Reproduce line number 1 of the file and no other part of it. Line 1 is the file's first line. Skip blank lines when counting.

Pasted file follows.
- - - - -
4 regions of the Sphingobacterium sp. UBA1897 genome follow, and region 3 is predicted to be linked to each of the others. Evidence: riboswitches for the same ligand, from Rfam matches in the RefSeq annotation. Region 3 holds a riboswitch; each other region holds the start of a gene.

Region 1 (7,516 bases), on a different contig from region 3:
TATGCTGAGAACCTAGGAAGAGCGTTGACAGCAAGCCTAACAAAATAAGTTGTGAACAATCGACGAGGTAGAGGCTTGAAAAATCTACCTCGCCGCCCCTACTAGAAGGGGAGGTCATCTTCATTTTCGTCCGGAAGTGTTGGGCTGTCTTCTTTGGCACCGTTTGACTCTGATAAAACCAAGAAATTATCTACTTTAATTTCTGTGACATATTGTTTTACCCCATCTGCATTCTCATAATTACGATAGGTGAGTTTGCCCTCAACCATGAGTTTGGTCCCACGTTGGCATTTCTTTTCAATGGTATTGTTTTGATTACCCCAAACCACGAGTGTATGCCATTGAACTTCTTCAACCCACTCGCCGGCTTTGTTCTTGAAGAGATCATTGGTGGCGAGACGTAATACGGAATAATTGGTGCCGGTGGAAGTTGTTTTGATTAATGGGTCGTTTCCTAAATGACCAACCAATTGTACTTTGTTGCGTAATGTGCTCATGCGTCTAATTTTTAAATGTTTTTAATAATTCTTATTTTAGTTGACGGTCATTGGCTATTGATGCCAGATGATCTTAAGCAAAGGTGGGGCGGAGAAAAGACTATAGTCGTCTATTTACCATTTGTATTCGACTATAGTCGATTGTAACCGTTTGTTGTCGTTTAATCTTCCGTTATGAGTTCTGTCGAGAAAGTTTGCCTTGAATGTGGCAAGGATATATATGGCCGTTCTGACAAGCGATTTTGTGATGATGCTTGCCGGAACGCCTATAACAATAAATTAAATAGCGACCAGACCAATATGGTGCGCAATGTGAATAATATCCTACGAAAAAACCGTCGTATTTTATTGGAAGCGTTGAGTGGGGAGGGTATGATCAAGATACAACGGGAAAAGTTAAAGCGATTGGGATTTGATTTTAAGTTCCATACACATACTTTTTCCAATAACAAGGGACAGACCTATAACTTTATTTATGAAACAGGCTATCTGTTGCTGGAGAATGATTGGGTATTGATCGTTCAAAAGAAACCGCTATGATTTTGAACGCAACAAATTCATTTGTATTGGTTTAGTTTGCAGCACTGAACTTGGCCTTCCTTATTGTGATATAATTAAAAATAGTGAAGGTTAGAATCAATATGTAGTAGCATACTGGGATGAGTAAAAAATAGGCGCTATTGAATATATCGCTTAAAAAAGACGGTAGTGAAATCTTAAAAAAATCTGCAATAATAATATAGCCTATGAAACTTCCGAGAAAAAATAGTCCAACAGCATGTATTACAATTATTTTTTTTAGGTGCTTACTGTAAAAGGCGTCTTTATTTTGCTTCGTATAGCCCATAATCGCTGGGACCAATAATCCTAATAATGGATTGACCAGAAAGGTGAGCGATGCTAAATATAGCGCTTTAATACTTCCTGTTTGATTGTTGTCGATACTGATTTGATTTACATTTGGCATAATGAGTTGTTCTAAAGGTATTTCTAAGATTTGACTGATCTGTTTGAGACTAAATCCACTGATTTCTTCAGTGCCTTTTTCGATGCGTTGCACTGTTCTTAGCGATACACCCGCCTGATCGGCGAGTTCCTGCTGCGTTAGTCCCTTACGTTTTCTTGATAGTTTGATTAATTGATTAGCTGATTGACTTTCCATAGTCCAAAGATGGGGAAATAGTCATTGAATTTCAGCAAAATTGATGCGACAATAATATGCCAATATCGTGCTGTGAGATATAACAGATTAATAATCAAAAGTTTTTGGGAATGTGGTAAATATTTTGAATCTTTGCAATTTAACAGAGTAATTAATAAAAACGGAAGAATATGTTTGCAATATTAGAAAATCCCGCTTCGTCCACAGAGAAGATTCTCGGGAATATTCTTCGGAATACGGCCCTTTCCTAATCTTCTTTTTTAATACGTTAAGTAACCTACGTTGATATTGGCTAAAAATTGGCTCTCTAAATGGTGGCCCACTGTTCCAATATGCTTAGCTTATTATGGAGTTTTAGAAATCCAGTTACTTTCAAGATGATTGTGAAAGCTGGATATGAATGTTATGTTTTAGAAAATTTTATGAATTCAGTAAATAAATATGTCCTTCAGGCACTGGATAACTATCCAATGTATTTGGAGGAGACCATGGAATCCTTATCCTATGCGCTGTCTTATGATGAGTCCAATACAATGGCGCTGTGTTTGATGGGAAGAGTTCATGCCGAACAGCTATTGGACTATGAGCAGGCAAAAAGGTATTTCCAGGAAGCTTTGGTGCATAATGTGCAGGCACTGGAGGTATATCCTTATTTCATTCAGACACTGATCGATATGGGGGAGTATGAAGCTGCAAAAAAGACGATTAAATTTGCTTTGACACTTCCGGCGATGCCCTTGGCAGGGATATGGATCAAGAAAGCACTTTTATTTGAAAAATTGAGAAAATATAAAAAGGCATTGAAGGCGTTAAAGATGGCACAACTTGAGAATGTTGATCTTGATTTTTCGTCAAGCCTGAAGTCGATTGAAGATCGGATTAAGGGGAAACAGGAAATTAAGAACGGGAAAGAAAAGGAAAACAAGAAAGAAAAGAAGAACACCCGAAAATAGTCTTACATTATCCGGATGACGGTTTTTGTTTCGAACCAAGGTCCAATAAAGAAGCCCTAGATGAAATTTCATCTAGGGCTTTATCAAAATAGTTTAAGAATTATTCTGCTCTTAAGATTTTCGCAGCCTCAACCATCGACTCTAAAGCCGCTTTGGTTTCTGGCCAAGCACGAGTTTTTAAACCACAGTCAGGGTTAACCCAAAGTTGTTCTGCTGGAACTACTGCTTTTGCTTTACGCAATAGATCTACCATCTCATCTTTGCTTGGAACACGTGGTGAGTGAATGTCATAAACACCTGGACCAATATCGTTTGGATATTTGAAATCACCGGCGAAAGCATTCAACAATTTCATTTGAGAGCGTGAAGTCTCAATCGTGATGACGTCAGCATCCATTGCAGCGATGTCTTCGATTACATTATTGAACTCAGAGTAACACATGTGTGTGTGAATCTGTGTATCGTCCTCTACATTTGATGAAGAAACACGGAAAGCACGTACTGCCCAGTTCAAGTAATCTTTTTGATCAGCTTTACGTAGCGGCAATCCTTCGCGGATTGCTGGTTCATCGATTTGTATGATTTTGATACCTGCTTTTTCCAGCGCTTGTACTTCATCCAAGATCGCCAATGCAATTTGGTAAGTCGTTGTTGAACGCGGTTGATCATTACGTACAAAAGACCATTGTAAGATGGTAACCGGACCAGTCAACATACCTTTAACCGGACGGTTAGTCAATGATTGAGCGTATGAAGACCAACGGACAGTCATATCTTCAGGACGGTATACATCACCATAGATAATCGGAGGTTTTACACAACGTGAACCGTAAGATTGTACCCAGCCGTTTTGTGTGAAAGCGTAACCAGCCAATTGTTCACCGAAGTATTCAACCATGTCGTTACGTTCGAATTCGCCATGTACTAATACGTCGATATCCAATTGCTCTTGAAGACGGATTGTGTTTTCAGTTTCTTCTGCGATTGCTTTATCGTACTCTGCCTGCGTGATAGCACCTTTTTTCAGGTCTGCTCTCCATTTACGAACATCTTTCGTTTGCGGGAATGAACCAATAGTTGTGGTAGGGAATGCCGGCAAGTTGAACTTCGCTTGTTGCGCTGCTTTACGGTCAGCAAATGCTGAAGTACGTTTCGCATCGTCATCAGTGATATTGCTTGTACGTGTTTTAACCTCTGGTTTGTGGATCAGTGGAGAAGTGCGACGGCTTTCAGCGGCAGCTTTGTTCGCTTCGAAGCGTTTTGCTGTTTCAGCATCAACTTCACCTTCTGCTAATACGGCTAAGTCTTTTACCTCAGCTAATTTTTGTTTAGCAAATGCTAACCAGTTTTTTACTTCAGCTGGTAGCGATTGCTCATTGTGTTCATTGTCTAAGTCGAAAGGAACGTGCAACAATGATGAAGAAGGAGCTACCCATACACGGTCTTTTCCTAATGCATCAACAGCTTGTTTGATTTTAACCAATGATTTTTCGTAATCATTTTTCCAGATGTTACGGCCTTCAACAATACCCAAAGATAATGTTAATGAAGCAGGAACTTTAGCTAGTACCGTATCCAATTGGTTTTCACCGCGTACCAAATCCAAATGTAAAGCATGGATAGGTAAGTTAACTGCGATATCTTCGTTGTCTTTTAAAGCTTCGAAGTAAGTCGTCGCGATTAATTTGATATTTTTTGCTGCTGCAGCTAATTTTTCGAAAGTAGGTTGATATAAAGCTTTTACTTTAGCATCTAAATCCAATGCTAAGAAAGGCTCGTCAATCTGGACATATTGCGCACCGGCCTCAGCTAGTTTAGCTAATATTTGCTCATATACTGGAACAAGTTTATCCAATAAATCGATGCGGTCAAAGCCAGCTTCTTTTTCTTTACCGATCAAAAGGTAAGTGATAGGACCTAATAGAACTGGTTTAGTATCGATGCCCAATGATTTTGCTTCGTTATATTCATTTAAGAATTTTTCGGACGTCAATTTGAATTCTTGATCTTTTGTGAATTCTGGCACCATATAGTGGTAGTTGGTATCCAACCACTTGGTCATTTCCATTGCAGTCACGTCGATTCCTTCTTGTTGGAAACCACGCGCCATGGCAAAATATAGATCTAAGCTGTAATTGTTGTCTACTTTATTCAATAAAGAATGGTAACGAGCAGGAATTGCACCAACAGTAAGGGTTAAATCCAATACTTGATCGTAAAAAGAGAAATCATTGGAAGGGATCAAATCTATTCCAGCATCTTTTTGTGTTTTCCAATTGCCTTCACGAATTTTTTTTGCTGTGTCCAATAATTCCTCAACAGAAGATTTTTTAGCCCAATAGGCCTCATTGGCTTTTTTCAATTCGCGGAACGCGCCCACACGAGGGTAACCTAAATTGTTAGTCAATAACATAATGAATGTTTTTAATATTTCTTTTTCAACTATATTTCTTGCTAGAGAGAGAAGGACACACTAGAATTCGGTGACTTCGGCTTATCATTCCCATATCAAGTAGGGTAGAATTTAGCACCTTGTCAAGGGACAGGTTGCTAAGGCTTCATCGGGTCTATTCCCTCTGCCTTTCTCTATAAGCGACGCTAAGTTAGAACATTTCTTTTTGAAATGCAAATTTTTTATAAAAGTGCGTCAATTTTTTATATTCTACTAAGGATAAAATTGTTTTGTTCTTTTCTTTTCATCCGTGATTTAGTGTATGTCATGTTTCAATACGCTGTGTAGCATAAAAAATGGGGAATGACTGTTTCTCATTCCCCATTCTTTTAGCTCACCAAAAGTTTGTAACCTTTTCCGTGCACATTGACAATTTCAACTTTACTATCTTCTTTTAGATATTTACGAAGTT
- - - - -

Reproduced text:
4 regions of the Sphingobacterium sp. UBA1897 genome follow, and region 3 is predicted to be linked to each of the others. Evidence: riboswitches for the same ligand, from Rfam matches in the RefSeq annotation. Region 3 holds a riboswitch; each other region holds the start of a gene.